Wellbeing in a Remote Working World

Wellbeing in a remote world

There are many aspects of day-to-day life that have changed since the Covid-19 pandemic. One of the biggest changes we are seeing within business is the increase in remote working. What was done as a matter of safety during lockdown has since become the norm. 

By employing people to work remotely from their own homes, companies are able to hire from a much wider candidate pool and save a lot in office costs – with an increase in remote workers, there is less need of large office spaces. There are many benefits to be had for both the employer and the employee, but what impact could remote working be having on your staff’s wellbeing? And how can you ensure you are helping that? 

What is the Impact of Remote Working on Wellbeing?

Without having those daily, face-to-face interactions in the office, employees may begin to feel a sense of loneliness and isolation. Some people may have a personality that thrives in this set-up – an office is more distracting, and they are able to produce better work in a quieter environment. But for more extroverted characters, this may present more difficulties. 

Working from your home can also make it harder for people to close themselves off from work; it can become easy for work to seep into their personal time. Some may also feel the need to strive to prove themselves more as they aren’t in the office; they may feel the need to contribute more to compensate for the fact they are at home and show themselves to be productive. All of this can lead to burnout if we’re not careful. 

Of course, when you don’t see your employees face to face on a daily basis, it can be hard to keep an awareness of their wellbeing and get more sense of how they are in themselves. 

So, what can you do to help your staff take better care of themselves in a remote work set-up? 

Here are our five suggestions: 

1. Check in on the team

Just like in an office environment, you may have a daily briefing or a weekly round-up with the team to touch base and see how current projects are progressing. You can set these meetings up to happen as regularly as you need via video conferences. This will give staff some sense of togetherness across the team and camaraderie while working on group projects from different locations. You can often see in people’s faces if they are struggling in themselves as well, so use these as an opportunity to deduce who may be struggling and need a one-to-one check-in.

2. Set clear boundaries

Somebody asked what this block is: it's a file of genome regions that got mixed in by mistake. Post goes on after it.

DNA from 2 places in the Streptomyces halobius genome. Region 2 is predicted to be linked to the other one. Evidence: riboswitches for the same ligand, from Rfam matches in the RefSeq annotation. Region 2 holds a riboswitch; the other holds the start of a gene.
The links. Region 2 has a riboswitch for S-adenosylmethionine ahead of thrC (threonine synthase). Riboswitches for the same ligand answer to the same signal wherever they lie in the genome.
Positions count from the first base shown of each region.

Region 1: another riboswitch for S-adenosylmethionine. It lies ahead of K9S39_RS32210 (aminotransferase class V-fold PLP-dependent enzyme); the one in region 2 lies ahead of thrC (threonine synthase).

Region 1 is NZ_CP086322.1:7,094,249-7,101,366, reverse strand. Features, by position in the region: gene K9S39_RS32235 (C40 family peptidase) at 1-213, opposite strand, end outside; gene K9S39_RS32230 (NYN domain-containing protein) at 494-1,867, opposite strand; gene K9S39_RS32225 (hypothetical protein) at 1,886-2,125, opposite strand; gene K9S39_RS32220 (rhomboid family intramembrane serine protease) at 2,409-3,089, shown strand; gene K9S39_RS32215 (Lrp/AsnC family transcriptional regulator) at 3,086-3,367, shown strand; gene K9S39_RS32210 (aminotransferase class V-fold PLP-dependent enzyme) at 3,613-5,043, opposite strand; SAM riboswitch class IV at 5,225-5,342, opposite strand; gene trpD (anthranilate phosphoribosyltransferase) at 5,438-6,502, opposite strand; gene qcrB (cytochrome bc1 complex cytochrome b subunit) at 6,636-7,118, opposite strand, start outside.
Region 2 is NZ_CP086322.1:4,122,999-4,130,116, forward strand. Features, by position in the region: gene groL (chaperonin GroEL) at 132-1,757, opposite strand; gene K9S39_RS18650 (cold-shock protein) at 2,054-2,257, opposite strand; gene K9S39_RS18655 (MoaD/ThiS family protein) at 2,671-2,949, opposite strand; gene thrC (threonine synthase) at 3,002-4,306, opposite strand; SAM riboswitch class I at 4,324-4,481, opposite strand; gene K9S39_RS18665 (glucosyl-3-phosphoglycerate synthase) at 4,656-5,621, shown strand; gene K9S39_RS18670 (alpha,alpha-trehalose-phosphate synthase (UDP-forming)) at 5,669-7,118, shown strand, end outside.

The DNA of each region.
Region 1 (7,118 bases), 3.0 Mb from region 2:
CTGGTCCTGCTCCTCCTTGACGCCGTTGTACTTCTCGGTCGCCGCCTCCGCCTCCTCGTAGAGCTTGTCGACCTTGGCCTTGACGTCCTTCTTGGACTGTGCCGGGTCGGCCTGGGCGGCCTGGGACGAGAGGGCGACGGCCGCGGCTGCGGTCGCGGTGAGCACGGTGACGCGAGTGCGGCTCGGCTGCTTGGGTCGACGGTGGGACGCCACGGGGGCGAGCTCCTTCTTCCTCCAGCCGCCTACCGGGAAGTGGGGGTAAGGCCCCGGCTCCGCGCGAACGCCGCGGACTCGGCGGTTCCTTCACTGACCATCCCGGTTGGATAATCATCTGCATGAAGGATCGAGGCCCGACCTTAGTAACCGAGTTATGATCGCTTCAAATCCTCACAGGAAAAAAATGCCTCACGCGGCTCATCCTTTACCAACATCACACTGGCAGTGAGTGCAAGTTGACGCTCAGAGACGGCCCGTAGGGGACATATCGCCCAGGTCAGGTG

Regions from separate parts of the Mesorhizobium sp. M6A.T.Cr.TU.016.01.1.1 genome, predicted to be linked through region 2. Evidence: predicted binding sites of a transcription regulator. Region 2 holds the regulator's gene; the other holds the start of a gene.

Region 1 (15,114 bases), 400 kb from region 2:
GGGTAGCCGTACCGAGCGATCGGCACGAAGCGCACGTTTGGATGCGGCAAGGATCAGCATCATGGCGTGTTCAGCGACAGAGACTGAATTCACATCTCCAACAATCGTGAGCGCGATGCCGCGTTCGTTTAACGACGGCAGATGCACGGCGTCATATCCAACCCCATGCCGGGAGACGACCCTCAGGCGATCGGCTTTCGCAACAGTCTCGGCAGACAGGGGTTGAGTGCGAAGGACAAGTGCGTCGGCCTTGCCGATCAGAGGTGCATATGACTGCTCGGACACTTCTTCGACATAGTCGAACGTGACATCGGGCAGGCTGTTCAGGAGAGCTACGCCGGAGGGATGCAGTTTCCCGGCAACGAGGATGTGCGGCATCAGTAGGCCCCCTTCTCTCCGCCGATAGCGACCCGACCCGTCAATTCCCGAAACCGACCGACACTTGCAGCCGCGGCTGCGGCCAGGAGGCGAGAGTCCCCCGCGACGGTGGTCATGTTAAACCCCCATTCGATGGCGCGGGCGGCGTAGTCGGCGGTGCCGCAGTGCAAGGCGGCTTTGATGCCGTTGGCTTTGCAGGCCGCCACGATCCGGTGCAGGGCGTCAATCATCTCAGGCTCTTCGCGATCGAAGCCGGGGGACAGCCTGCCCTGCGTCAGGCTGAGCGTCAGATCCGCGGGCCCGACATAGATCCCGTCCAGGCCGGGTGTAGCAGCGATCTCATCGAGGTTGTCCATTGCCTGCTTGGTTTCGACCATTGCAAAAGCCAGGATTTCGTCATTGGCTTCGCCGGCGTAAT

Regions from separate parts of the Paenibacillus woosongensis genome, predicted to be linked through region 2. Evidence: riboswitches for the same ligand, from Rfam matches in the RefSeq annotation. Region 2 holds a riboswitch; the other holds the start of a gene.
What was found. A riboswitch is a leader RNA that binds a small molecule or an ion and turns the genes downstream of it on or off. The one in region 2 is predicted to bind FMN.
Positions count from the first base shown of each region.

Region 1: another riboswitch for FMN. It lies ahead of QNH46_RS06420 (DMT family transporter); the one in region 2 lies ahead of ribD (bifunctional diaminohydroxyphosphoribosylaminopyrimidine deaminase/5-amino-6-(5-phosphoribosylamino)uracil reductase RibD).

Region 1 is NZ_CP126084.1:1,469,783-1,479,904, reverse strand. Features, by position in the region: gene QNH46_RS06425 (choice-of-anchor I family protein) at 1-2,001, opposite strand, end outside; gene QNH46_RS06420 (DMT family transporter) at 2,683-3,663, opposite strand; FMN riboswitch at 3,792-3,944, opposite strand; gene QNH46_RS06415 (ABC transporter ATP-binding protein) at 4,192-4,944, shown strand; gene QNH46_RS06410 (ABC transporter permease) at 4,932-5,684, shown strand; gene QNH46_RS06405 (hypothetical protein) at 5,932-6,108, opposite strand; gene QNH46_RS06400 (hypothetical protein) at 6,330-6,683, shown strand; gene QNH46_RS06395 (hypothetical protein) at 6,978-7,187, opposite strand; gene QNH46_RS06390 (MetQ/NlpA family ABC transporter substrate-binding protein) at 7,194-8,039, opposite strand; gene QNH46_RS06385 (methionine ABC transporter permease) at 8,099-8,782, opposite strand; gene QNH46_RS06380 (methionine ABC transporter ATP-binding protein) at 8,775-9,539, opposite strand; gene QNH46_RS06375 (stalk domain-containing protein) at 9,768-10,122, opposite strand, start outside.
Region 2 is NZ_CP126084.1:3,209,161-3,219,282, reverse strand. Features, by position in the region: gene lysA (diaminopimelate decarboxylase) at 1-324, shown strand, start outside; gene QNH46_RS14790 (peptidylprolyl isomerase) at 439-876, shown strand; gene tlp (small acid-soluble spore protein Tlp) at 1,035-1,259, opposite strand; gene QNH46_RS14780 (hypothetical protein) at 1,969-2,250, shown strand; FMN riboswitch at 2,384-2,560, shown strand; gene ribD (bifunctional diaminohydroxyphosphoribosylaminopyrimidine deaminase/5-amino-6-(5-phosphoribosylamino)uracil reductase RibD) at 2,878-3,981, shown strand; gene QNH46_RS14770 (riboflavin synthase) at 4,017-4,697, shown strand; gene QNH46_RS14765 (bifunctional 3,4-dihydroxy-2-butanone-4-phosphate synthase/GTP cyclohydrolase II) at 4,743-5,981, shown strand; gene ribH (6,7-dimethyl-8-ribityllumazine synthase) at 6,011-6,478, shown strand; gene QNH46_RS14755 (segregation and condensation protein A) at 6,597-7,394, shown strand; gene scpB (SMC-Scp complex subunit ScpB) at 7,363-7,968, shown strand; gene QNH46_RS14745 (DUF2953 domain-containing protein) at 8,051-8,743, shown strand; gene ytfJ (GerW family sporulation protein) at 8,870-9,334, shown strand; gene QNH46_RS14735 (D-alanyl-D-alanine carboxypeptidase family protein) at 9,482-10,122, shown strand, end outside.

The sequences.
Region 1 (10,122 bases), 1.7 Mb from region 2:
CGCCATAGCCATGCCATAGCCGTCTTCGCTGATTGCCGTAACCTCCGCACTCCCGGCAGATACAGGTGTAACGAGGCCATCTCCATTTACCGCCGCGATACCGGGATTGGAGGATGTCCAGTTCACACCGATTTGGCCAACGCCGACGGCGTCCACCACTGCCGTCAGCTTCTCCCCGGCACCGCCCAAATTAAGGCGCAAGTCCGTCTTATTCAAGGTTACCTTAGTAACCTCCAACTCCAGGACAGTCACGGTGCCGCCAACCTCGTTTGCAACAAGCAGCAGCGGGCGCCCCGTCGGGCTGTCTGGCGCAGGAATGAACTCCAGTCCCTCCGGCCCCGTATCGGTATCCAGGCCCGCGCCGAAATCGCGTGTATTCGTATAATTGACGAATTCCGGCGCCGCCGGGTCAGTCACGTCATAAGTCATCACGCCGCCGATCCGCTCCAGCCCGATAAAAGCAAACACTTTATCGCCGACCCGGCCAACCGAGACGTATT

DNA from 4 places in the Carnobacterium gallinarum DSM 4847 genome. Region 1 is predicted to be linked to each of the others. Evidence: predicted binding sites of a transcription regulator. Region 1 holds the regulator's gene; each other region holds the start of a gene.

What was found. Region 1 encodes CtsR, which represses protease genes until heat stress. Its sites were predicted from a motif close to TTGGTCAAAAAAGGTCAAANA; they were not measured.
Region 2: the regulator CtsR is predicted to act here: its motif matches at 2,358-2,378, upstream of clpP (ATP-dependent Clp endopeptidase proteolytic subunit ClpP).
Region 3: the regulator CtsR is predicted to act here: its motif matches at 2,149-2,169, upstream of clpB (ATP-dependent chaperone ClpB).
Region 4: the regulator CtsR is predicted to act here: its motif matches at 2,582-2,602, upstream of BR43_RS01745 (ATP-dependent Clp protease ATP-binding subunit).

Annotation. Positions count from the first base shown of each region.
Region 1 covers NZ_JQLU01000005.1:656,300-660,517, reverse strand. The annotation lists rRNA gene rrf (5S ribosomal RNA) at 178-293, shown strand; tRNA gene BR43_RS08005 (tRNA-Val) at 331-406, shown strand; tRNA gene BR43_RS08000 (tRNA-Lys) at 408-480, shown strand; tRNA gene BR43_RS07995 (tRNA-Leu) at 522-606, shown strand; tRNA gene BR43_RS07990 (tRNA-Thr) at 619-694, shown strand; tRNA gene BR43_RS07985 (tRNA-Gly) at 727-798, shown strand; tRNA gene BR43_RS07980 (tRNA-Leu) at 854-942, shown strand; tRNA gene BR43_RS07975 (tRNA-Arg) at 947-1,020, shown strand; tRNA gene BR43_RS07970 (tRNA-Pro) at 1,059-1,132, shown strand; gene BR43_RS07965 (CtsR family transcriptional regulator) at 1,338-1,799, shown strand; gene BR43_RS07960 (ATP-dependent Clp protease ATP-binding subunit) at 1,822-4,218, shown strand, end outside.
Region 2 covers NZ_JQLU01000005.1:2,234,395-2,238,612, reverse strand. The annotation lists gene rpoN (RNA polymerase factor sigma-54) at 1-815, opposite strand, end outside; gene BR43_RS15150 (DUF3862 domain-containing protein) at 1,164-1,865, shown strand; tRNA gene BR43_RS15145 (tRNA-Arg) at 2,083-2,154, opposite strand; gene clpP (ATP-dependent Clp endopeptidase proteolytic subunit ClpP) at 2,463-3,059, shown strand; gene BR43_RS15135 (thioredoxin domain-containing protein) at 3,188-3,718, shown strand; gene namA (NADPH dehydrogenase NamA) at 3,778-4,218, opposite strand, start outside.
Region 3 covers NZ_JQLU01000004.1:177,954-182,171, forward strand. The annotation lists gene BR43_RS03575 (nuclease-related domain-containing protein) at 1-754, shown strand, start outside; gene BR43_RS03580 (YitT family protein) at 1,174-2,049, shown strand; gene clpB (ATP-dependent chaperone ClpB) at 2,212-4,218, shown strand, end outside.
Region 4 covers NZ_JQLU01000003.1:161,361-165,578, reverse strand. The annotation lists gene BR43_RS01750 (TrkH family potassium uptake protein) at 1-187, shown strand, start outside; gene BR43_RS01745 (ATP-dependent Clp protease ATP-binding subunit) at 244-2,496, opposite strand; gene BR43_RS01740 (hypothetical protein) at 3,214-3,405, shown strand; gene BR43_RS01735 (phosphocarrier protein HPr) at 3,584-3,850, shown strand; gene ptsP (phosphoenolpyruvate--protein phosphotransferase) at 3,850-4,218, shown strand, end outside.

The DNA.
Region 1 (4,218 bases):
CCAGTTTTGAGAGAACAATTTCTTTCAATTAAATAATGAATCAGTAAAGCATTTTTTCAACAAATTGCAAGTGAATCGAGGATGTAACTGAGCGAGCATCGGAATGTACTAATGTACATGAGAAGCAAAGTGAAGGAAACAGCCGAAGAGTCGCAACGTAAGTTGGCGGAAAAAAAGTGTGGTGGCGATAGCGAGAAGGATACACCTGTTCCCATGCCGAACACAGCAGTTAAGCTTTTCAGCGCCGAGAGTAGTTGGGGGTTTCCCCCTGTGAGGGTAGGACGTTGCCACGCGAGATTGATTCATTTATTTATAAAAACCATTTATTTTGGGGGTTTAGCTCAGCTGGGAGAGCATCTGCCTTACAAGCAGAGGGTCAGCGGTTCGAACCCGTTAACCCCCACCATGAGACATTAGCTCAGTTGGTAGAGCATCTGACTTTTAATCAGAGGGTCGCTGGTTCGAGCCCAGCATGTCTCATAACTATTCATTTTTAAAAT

Without physically leaving work to commute home, it can be hard to establish a clear divide between work and home life. Many will be continuing their evening with the office set up in the corner of their living room or just down the hall. Encourage your staff to maintain clear boundaries between work time and their own time. If you notice members of the team are often still logged in after hours or responding to emails outside of work time, check in on them and make it clear that that is not the expectation. 

3. Set an example

One of the most effective ways to encourage those boundaries in your staff is to maintain them for yourself. Make it clear that you won’t respond to any non-urgent messages outside of your working hours, and allow your team to see you making your own wellbeing a priority so they will follow that example. Take lunch breaks and notify staff that you will not be contactable for that period. By taking time out yourself, you will allow your staff to feel comfortable to do the same. 

4. Regular one to ones

Check in with each member of staff as often as once a month on a one-to-one basis. Whether this is a phone or video call, make sure you really listen to each person and go over their current workload to make sure they are not taking on too much or too little. Outside of these regular check-ins, ensure that your team knows you are available for support when any concern arises.

5. Encourage physical activities

With the commute to work being reduced to a simple walk from one room of the house to another, many people may struggle to get any real exercise during the day. What activities could you encourage your team to partake in to ensure they are keeping their bodies moving? Physical exercise is proven to be beneficial to people’s mental wellbeing. Maybe you could encourage a daily step target to get people out and walking on lunch breaks? Or you could see if there are online fitness classes or local gyms you could offer your team free classes or discounted membership to. 

Staff members who feel encouraged and supported in their work will be much happier in their role and, as a result, produce a much better quality of work. Supporting your team’s wellbeing is arguably one of the most important aspects of being an employer, made all the more challenging through remote working. 

What other steps are you taking to look after the wellbeing of your remote workers? 

Posted in

Share this article